Given limited resources, the implementation phase was limited to a selection of regionally representative Muslim-majority and -minority countries, with the potential for expanding to more countries later. Musawah Advocates from 12 countries (Afghanistan, Bangladesh, Canada, Egypt, the Gambia, Indonesia, Iran, Jordan, Malaysia, Nigeria, the Philippines, the United Kingdom) agreed to join the Global Life Stories Project. The organizations from Afghanistan, Jordan, and the Philippines eventually withdrew their participation because of other priorities in their national work, so the project was completed in only nine countries.

At the April 2012 initial Methodology Workshop in Bali, Indonesia, the Indonesian pilot team, the Musawah Knowledge Building Working Group, and representatives of the country teams worked together to clarify objectives, reflect on feminist principles and Islamic guiding values, understand concepts and develop a methodology for the global project building on the Indonesian framework. After this workshop, the country teams further elaborated on goals and work plans that they would implement in their specific contexts in accordance with their own advocacy agendas, then conducted interviews and documented the stories. We collaborated through online discussions and a series of Skype meetings between the project coordinator and the country teams.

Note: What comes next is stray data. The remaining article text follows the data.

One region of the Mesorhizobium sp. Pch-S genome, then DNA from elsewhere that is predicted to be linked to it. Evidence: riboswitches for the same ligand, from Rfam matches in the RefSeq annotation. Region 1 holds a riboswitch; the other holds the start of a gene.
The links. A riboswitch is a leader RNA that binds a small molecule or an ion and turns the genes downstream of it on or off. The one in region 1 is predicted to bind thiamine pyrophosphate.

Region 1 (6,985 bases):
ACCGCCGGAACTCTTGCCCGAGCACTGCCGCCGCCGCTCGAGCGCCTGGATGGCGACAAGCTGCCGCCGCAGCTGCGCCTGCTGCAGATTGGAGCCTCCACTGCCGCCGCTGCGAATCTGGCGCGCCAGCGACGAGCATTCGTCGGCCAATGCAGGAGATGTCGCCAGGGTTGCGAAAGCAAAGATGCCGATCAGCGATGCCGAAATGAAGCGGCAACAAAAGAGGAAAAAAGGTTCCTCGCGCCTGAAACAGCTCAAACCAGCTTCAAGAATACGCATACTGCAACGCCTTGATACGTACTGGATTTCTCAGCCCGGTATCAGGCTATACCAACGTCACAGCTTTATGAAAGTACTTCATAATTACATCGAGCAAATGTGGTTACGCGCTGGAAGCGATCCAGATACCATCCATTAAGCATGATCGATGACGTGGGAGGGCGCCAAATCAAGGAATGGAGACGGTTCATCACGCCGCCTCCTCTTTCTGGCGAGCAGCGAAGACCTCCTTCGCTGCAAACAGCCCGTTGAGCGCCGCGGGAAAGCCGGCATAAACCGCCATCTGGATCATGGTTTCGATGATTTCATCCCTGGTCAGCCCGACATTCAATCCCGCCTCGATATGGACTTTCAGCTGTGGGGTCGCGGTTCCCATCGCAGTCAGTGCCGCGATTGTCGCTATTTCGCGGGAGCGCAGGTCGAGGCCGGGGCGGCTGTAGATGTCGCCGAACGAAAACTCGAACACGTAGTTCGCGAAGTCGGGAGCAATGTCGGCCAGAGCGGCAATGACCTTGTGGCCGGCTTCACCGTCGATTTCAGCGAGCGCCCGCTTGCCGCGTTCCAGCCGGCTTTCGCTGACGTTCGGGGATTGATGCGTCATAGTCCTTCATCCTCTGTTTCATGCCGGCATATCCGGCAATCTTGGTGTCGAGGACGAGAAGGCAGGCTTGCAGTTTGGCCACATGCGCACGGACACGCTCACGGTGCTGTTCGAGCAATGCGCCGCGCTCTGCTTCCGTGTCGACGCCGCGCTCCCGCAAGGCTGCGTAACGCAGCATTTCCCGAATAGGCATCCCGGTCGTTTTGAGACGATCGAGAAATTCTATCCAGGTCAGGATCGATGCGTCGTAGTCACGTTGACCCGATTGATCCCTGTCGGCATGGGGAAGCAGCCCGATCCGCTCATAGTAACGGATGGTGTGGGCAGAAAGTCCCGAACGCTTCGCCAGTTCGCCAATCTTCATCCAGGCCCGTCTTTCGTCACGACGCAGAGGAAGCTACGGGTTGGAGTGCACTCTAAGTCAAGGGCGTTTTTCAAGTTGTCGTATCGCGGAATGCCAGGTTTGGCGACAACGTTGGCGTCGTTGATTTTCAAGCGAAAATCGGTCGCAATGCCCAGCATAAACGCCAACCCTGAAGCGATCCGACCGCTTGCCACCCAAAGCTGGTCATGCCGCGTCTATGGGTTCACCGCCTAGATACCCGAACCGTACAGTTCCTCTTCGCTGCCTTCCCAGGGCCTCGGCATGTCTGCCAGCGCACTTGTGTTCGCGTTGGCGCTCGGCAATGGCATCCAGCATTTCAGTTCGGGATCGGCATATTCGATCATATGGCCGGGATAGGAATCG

The nine teams eventually documented life stories from 55 women. As discussed below, teams recruited the women based on a variety of factors, including how their stories spoke to various issues within the country and how well the women would be able to talk about such personal and sensitive matters. Interviewers generally met the resource persons for several extended sessions, discussing details of their stories as well as emotions, reflections, hopes and plans for the future. Teams offered a variety of support services as necessary for each woman. Many of the women felt the process of telling their stories to be empowering, and wanted to share what they had experienced in order to help others. These women shared their stories, experiences and insights, contributing valuable resources to both national and global movements for equality and justice. Consistent with feminist research methodology, we thus recognized and referred to them as resource persons and not merely respondents or passive subjects.
In December 2012, we held a Mid-Term Review Workshop in Kuala Lumpur, Malaysia, to explore in more depth the concepts of qiwamah and wilayah and their linkages to the documentation of stories. We discussed the teams’ progress and challenges and developed a collective framework for analysis that the teams could adapt to their specific contexts as they saw fit. After this workshop, the teams and project coordinator continued to hold regular Skype meetings to address obstacles teams encountered in implementation, share analysis processes, further develop the framework for analysis and discuss key articles in Muslim legal tradition related to themes revealed in the life stories in a collective learning process.
Each country team produced a final report from which this global report was written in ongoing consultation with the teams. The resource persons whose stories are shared all consented to having their stories included in those country reports and this global report.